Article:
Government Investment In Apprenticeships Produces Substantial Economic Benefits

The financial return on investments in apprenticeships is substantial.  With an average government investment of less than $1,000 per apprentice in a federally-registered program, states realized an average net social benefit of $49,427 over the career of an apprentice in the form of increased tax receipts and reduced use of public assistance.[119]  Businesses realize a significant return on their investment in apprenticeship programs through reduced turnover and improved recruitment, increased production and productivity among apprentices, improved employee engagement, and a pipeline of people to move into management positions.[120] 

Of course, the greatest return on investment is realized by the apprentices themselves.  People who complete federally-registered apprenticeship programs earn an average of $301,533 more over their career, while people who complete part of an apprenticeship program receive an average of $123,906 over the life of their career.[121]  And, this return on investment begins immediately—91% of apprentices find work upon completing a program at an average annual salary of about $60,000.[122]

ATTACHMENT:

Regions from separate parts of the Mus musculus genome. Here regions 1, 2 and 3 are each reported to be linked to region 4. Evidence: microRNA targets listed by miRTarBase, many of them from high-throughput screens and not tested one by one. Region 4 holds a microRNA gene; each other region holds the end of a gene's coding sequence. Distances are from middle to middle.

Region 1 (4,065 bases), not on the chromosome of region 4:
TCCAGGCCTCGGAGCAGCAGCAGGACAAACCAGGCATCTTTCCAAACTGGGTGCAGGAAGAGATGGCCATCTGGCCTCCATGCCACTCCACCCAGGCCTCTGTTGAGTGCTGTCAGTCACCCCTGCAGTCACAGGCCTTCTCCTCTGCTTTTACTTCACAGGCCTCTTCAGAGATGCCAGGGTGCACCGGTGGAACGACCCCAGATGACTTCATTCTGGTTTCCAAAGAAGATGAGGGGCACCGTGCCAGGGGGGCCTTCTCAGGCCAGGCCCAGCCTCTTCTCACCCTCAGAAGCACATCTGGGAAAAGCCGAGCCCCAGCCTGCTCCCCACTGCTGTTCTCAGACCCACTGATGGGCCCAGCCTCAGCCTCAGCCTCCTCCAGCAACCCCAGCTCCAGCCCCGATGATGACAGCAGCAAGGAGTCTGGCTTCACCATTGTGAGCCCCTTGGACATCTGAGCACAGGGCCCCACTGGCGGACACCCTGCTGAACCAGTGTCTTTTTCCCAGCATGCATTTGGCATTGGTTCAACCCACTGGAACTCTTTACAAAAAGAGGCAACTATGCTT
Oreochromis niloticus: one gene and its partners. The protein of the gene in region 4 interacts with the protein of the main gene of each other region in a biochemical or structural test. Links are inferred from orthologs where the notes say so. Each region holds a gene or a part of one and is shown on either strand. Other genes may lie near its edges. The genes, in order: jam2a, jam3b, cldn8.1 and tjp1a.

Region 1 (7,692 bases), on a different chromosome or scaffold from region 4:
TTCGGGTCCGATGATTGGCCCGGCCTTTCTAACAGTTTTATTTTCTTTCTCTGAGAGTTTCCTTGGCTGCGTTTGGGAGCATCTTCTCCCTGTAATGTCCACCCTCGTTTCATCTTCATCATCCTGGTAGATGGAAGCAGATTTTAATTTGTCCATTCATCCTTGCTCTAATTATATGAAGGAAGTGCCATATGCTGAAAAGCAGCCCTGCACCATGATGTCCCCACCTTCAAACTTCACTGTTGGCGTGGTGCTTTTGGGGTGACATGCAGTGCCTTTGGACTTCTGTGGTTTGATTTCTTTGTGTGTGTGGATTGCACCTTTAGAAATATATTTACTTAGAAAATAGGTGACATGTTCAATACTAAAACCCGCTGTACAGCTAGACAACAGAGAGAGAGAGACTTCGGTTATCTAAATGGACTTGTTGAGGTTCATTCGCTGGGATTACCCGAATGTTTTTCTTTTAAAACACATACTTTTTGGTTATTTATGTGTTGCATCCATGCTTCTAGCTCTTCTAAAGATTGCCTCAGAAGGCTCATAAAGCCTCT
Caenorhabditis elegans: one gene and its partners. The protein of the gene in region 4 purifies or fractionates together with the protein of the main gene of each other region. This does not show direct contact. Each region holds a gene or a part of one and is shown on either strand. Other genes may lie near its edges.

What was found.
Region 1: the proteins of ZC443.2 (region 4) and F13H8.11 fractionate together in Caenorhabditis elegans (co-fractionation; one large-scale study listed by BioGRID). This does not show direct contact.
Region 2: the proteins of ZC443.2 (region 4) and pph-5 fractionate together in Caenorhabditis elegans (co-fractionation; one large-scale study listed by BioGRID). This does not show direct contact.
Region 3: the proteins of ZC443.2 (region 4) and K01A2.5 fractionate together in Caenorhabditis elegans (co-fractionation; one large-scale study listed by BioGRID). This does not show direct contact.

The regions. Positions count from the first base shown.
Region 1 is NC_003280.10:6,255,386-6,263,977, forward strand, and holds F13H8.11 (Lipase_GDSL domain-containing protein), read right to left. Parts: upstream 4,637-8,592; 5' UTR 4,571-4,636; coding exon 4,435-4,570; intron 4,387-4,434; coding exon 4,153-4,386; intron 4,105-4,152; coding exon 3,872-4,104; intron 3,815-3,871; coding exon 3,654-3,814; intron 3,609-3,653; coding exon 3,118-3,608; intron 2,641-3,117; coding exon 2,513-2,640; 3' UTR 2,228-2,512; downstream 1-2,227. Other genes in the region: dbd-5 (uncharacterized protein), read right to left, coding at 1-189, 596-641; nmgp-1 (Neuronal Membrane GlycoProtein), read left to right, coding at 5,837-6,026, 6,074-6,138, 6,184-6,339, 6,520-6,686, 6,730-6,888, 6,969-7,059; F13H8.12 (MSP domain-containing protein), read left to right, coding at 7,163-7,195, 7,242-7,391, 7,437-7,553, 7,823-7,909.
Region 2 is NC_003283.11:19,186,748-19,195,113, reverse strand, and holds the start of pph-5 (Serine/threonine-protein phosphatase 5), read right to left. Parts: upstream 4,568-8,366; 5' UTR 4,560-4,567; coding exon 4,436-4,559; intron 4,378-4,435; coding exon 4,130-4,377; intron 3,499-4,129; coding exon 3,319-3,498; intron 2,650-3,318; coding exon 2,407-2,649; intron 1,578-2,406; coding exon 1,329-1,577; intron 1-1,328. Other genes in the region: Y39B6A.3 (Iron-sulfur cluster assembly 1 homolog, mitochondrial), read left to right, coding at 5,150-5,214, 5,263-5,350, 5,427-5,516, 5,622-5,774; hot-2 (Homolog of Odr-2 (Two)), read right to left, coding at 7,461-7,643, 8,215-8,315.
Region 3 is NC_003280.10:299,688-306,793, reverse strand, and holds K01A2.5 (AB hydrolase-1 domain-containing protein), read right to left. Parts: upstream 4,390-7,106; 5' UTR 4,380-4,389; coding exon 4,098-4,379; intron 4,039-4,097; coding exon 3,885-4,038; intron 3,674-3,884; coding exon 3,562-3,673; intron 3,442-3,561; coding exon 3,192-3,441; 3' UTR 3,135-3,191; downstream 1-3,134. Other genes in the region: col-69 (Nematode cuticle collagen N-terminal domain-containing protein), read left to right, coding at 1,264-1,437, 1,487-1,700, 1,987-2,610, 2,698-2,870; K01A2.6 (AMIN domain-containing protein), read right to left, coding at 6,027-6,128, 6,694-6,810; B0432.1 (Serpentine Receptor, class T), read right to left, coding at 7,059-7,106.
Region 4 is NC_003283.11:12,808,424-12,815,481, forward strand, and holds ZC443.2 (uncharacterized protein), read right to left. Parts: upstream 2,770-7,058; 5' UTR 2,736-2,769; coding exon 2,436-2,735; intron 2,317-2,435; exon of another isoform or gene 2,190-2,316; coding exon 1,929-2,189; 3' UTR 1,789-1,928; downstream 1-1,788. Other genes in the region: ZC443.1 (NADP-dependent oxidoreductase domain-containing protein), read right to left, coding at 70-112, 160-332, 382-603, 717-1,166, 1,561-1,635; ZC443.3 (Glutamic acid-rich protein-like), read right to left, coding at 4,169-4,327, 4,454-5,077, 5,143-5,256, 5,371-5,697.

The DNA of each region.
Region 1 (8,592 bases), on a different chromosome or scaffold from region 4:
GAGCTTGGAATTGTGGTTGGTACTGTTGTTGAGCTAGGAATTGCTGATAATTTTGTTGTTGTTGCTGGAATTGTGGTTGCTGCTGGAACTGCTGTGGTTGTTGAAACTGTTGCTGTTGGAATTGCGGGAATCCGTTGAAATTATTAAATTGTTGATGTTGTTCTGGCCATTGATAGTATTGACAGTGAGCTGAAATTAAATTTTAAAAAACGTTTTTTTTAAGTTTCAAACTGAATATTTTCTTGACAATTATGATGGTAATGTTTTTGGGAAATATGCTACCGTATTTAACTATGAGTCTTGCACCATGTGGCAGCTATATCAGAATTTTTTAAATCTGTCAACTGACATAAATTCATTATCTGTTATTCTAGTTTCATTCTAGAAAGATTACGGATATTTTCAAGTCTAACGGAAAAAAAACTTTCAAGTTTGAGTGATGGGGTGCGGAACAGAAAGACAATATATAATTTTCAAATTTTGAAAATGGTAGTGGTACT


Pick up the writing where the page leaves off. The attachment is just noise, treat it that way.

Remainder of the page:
Because apprenticeship programs yield such significant benefits to employees and employers alike, they enjoy wide bipartisan support.  President Barack Obama led an effort to double the number of registered apprentices in the United States, securing the first-ever federal budget allocation for apprenticeship programs from Congress in 2016.[123]  Between 2015 and 2017, the federal government invested more than $265 million in apprenticeship programs, largely in grants for states and industry partnerships to develop or expand successful programs.[124]  The Obama Administration, under Secretary of Labor Thomas E. Perez, also sought to diversify apprenticeship programs, allocating approximately $20 million to fourteen trade and intermediary organizations across the country to expand the use of apprenticeship programs in high growth industries and increase participant diversity.[125]  This was a marked increase from the federal government’s previous—and ongoing—investment in gender diversity in apprenticeships through the Women in Apprenticeship and Non-Traditional Occupations Act,[126] which typically provides a tiny amount of funding (around $1 million dollars annually) to support a handful of organizations working to get more women into apprenticeships.[127]  Most recently, President Donald Trump announced $200 million in federal support for apprenticeships.[128]

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